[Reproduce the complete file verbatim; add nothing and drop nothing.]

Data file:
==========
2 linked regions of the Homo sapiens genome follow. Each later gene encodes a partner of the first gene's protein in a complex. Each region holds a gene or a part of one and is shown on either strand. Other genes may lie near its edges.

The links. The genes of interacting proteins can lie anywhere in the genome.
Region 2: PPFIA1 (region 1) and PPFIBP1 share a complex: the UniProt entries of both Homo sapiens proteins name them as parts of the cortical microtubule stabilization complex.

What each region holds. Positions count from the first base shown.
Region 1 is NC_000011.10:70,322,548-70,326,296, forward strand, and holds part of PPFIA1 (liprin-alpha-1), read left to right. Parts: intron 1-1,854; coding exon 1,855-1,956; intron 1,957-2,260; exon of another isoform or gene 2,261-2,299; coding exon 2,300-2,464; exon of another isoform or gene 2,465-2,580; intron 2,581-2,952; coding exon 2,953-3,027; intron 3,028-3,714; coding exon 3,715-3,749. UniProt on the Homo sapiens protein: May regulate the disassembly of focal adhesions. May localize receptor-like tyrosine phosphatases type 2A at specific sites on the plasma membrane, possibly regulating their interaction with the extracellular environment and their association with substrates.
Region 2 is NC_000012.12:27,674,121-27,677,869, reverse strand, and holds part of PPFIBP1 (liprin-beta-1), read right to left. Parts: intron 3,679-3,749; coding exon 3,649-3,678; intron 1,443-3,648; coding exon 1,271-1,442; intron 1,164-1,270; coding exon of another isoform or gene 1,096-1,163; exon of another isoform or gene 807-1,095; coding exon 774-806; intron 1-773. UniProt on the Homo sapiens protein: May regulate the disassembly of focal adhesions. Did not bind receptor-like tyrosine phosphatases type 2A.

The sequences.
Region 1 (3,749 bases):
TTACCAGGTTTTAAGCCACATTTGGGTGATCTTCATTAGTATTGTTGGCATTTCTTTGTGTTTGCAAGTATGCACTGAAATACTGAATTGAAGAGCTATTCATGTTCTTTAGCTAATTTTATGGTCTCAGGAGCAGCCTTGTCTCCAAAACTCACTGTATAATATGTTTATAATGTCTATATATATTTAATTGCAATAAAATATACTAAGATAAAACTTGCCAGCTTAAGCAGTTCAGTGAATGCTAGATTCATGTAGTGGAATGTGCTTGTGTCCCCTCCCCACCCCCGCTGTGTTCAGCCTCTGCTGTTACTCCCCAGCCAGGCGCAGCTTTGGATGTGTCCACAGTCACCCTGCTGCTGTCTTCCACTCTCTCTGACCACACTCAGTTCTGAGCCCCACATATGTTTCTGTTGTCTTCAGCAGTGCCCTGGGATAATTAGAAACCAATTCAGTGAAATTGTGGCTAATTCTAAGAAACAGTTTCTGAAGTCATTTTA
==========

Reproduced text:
2 linked regions of the Homo sapiens genome follow. Each later gene encodes a partner of the first gene's protein in a complex. Each region holds a gene or a part of one and is shown on either strand. Other genes may lie near its edges.

The links. The genes of interacting proteins can lie anywhere in the genome.
Region 2: PPFIA1 (region 1) and PPFIBP1 share a complex: the UniProt entries of both Homo sapiens proteins name them as parts of the cortical microtubule stabilization complex.

What each region holds. Positions count from the first base shown.
Region 1 is NC_000011.10:70,322,548-70,326,296, forward strand, and holds part of PPFIA1 (liprin-alpha-1), read left to right. Parts: intron 1-1,854; coding exon 1,855-1,956; intron 1,957-2,260; exon of another isoform or gene 2,261-2,299; coding exon 2,300-2,464; exon of another isoform or gene 2,465-2,580; intron 2,581-2,952; coding exon 2,953-3,027; intron 3,028-3,714; coding exon 3,715-3,749. UniProt on the Homo sapiens protein: May regulate the disassembly of focal adhesions. May localize receptor-like tyrosine phosphatases type 2A at specific sites on the plasma membrane, possibly regulating their interaction with the extracellular environment and their association with substrates.
Region 2 is NC_000012.12:27,674,121-27,677,869, reverse strand, and holds part of PPFIBP1 (liprin-beta-1), read right to left. Parts: intron 3,679-3,749; coding exon 3,649-3,678; intron 1,443-3,648; coding exon 1,271-1,442; intron 1,164-1,270; coding exon of another isoform or gene 1,096-1,163; exon of another isoform or gene 807-1,095; coding exon 774-806; intron 1-773. UniProt on the Homo sapiens protein: May regulate the disassembly of focal adhesions. Did not bind receptor-like tyrosine phosphatases type 2A.

The sequences.
Region 1 (3,749 bases):
TTACCAGGTTTTAAGCCACATTTGGGTGATCTTCATTAGTATTGTTGGCATTTCTTTGTGTTTGCAAGTATGCACTGAAATACTGAATTGAAGAGCTATTCATGTTCTTTAGCTAATTTTATGGTCTCAGGAGCAGCCTTGTCTCCAAAACTCACTGTATAATATGTTTATAATGTCTATATATATTTAATTGCAATAAAATATACTAAGATAAAACTTGCCAGCTTAAGCAGTTCAGTGAATGCTAGATTCATGTAGTGGAATGTGCTTGTGTCCCCTCCCCACCCCCGCTGTGTTCAGCCTCTGCTGTTACTCCCCAGCCAGGCGCAGCTTTGGATGTGTCCACAGTCACCCTGCTGCTGTCTTCCACTCTCTCTGACCACACTCAGTTCTGAGCCCCACATATGTTTCTGTTGTCTTCAGCAGTGCCCTGGGATAATTAGAAACCAATTCAGTGAAATTGTGGCTAATTCTAAGAAACAGTTTCTGAAGTCATTTTA